No, Google isn’t managing investments. They’re still devoted to “organizing the world’s information,” but that doesn’t matter to the SEC. A rule enacted in 1940 could cause increased regulatory headaches for the company.
Companies whose securities make up more than 40 percent of their assets can fall under restrictions that govern the mutual fund industry.
Google apparently is still awash in IPO cash, prompting the question – why did they have it if they weren’t raising funds for something? They’ve got nothing better to do than sit on $9.8-billion, which makes up nearly 70% of their total assets?
It would be “extremely onerous” for a company whose main business involves anything other than managing money to be regulated as a mutual fund, said Kenneth Berman, a former associate director in the SEC’s investment management division. For example, the 1940 law restricts companies’ ability to borrow money as well as issue stock options.
This is kind of telling, now isn’t it? Stock options are bread-and-butter compensation for tech companies, including Google. Case in point, Microsoft and Yahoo had to apply for the exemption from the rule that Google is now applying for.
The SEC will provide an exemption to companies that can show their primary business is other than investing, owning and trading securities. Google’s application said the company’s Internet, advertising and new media operations accounted for 92 percent of net income in 2005.
I don’t think there’s much of a chance that Google isn’t going to be granted the exemption. It sounds like the threshold is pretty low for justifying that the business doesn’t qualify for the regs. And the numbers back it up.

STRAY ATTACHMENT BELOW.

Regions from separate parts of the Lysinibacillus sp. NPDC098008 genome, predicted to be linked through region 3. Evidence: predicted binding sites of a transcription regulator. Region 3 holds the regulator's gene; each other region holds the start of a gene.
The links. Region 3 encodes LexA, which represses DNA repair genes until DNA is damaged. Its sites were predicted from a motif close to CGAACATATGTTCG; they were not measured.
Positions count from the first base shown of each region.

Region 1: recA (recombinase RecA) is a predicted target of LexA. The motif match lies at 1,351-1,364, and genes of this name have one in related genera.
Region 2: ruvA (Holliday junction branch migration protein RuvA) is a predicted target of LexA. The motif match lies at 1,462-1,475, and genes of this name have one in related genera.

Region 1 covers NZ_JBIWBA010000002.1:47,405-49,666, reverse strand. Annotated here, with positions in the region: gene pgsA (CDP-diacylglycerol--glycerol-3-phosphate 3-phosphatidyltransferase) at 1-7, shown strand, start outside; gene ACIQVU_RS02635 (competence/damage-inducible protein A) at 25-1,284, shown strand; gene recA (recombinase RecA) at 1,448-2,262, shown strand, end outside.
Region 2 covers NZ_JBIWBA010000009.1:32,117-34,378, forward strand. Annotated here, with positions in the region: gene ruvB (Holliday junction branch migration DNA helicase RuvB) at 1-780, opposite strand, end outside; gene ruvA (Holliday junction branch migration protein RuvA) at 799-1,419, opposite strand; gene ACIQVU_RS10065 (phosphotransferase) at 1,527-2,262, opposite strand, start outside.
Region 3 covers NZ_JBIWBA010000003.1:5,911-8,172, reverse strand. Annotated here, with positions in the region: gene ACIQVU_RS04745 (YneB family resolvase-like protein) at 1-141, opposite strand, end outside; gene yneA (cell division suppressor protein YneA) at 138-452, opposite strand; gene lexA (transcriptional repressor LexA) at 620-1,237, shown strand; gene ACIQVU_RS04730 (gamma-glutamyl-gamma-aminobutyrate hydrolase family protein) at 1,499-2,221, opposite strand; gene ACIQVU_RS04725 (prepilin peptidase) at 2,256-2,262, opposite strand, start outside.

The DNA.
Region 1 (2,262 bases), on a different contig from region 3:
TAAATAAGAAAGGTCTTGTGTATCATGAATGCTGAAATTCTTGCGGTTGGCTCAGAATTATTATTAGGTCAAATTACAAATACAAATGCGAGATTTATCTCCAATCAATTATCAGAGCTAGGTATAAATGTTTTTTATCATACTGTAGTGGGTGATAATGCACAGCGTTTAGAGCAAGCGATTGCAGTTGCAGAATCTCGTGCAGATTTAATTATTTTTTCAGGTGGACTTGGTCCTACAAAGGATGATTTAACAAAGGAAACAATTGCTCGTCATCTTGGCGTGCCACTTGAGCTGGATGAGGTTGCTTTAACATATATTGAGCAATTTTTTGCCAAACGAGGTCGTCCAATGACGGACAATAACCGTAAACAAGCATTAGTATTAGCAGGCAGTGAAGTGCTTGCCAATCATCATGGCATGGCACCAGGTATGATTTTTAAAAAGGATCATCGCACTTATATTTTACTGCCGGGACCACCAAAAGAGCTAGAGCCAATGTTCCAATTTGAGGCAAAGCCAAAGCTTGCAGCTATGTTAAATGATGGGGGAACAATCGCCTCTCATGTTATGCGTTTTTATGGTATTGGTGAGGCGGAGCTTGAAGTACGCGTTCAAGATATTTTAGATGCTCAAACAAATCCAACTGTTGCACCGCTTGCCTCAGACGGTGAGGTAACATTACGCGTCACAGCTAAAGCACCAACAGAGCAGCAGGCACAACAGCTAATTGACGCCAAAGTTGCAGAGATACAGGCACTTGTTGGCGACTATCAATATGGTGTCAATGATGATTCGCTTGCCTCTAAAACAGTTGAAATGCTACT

Google has a problem though, and that is what to do with all that cash. Some have already begun speculating what would happen if Google wasn’t exempted from the rules:
Google would be more likely to expand its infrastructure than spring for a large company… Googleâ€™s acquisition history shows that the company sticks to smaller companies… Theyâ€™re going to continue to focus on smaller acquisitions that are predicated on proprietary technology and talented developers and engineers.
Dividends are out of the question strategically, although they are technically an option. Once dividends are paid, the expectation is they will continue to be paid in the future and the market does not look favourably on companies that buck the trend. But then, there was this about a week earlier:
On its India web site, Google has invited applications from people who can â€œidentify and evaluate acquisition opportunities across existing and future market opportunities, drive management team decisions, lead deal execution, and help manage post-acquisition integration and performance evaluation in the South Asia Region.â€
So it looks like Google might have some takers for that cash after all. Investing in India is a smart move as well. What do you think Google should do about its abundance of cash?